Magic Bullet Productions

32 Cool Things about “The Krotons”
(And 18 Stupid Ones)
(But we're not telling you which is which)
(We're expecting you to work that out for yourselves)

By Alan Stevens and Fiona Moore

Previously published in Celestial Toyroom issue 394

1. According to Philip Madoc, the director, David Maloney, thought his character’s name, Eelek, was hilarious, and kept calling him that for years after the event. Make of that what you will.

2. This story, then called “The Trap,” was originally submitted by Robert Holmes to Donald Tosh in 1965. Holmes wrote on his storyline, “if you think there is anything worth discussing here, please drop me a line and I will come in and elaborate wildly.”

3. The Gond village looks like someone has dropped a packet of chips and a Scotch egg on a graveled drive.

4. The Doctor comments that the Gond architecture is more typical of low gravity planets, and Zoe remarks that it looks Inca. This would suggest that the gravity is lower in Mesoamerica than on the rest of the Earth.

5. Taking the “wee McClarty” description to extreme, Zoe wears a very short PVC skirt, and hooker boots. There, that’s got that bit out of the way then.

6. This story replaced one called “The Prison in Space,” featuring Zoe being cured of her feminist leanings with the administration of a good spanking by Jamie. There, that’s got that bit out of the way too.

7. “Is she being sacrificed?” “I don’t think so, Zoe, they’re too civilised for that.” The Doctor has clearly forgotten the events of “The Aztecs.”

8. “They can’t all have been killed!” says Selris of the students who go to the Krotons. As Zoe is quick to point out, that’s a pretty big assumption.

9. The Gonds’ outfits not only show a lack of imagination in the fashion department, they’re distinctly unflattering on the stouter figure.

10. Since the Doctor, Jamie and Zoe otherwise look more or less the same as the Gonds, the Krotons’ immediate realization that they are not Gonds must be based on their superior fashion sense.

11. There appears to be only one female Gond on the planet, and, when the TARDIS crew turn up, the Gonds’ first response is to pile onto Jamie. No wonder the species is in trouble.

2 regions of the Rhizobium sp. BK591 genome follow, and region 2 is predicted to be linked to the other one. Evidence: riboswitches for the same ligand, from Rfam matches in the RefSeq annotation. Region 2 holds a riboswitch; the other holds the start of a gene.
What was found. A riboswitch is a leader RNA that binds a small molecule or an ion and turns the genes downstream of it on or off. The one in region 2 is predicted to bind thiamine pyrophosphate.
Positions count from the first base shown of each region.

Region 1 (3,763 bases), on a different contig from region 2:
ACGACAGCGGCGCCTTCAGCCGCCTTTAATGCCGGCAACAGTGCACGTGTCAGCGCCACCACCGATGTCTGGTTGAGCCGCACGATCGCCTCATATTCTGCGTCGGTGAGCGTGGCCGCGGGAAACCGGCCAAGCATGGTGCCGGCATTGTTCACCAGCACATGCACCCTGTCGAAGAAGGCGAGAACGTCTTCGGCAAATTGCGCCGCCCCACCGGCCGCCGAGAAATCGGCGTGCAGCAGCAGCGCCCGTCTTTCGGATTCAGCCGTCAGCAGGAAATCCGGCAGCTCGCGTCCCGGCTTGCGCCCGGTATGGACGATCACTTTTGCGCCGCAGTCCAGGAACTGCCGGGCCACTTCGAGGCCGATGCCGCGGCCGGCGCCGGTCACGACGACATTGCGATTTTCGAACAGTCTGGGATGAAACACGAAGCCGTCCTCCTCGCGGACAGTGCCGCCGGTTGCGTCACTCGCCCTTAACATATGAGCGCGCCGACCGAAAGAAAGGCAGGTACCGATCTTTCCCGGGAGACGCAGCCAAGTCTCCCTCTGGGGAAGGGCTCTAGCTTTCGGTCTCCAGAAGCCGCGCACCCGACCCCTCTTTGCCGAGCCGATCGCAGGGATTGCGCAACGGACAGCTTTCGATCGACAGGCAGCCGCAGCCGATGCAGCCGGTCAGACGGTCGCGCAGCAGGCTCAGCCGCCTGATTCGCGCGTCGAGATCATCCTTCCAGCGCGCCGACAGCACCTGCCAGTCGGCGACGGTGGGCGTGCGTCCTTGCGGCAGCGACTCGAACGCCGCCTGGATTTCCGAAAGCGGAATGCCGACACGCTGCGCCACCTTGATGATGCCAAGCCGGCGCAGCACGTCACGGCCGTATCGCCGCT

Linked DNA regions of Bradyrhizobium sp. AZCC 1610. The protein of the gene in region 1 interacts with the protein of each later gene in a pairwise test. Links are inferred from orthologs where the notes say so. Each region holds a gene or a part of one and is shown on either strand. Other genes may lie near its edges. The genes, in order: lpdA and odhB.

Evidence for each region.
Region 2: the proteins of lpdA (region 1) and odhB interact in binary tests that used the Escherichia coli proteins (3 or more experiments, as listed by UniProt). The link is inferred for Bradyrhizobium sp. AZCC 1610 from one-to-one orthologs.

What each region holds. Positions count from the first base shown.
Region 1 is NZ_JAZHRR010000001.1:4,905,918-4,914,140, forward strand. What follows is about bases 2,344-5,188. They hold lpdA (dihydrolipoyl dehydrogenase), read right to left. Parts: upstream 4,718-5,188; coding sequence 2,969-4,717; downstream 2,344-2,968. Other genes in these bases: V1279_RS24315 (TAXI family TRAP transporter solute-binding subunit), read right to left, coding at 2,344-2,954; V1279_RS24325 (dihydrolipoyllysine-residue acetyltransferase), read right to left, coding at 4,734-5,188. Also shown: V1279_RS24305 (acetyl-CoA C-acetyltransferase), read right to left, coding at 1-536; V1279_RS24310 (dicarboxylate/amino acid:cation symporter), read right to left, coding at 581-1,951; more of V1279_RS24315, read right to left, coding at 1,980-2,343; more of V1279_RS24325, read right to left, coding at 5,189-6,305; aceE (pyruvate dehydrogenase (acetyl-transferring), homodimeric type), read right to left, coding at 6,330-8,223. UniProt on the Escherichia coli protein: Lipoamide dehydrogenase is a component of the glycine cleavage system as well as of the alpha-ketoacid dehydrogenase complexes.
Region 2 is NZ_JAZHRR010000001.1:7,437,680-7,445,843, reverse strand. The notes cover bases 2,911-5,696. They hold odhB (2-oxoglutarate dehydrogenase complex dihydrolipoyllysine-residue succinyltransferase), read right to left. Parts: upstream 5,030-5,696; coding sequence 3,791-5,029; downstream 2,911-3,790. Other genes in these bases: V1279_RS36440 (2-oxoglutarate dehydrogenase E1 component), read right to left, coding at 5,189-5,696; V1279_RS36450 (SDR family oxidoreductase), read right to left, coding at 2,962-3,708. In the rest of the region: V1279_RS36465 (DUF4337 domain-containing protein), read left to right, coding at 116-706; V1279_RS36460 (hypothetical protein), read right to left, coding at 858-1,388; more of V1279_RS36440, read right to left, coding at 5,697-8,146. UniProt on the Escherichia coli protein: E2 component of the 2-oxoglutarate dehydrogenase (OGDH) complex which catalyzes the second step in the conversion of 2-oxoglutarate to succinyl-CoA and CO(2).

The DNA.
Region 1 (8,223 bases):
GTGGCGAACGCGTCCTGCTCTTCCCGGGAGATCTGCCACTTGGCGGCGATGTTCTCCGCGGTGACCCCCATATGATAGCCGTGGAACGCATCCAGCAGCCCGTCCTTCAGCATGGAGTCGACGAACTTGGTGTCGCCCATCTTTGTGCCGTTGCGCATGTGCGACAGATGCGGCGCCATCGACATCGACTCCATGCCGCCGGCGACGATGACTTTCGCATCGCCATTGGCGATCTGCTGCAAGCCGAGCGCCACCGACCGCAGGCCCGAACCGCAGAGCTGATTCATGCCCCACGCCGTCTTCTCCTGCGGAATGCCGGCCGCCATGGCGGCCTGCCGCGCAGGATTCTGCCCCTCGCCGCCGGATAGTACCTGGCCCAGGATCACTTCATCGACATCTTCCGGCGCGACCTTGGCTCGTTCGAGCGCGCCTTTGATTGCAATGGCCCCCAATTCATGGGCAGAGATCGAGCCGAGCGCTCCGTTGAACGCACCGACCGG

12. The Krotons’ giant one-eyed black snake bypasses Zoe completely and makes straight for the Doctor. What all that means, we’re not sure.

13. This is the second story (after “The Savages”) in which the actors get to smash up the actual set.

14. The teaching machines, when battered, make a distinctly wooden “clunk” noise.

15. Roy Skelton and Patrick Tull adopted South African accents for the Krotons as they felt the story was a comment on the apartheid system. Exactly how they came to that conclusion is distinctly unclear.

16. Particularly as later commentators have said that the Krotons sound as if they come from Birmingham.

17. Although unintentional, it's still amusing that Eelek looks distinctly like Richard Nixon.

18. Most of the actors seem uncertain as to whether “Abu” is pronounced with the emphasis on the first or second syllable.

19. Although the Doctor prevents the students from smashing the machines, the Krotons promptly decide to have him killed, illustrating that their strategy is to identify and destroy the intelligent and charismatic in Gond society, regardless of whose side they’re on.

20. At that, the Krotons’ strategy of identifying and killing the two most intelligent students has visibly had a knock-on effect in regard to the intelligence of the population as a whole. No wonder the Krotons have been dormant for thousands of years.

21. And even at that, it’s only when a group of aliens come into the society that the Krotons get anywhere near achieving their ends, suggesting that, had it been left to the Gonds, they’d never have got anywhere.

22. Finally, somehow the Krotons have neglected to stop Eelek, a politician clever enough to use the crisis to do an end-run around Selris and get himself put into power, from reaching maturity.

23. Cleverly, the key to the Kroton one-eyed snake’s defeat is given by the Doctor putting his hands over his face at the end of Episode 1, though of course we don’t find that out until Episode 2.

24. Even the Doctor describes the Krotons’ defense mechanism as “stupid.”

25. “Yes, well, Zoe is something of a genius. Of course it can be very irritating at times.”

26. Vana’s description of the interior of the ship as involving “flashing lights” “burning [her] mind” and a giant flashing ball over her head suggest that she was, in fact, attending a discotheque.

27. Perhaps, given the drug scene in such venues, this is why the Krotons say that they need “high brains.”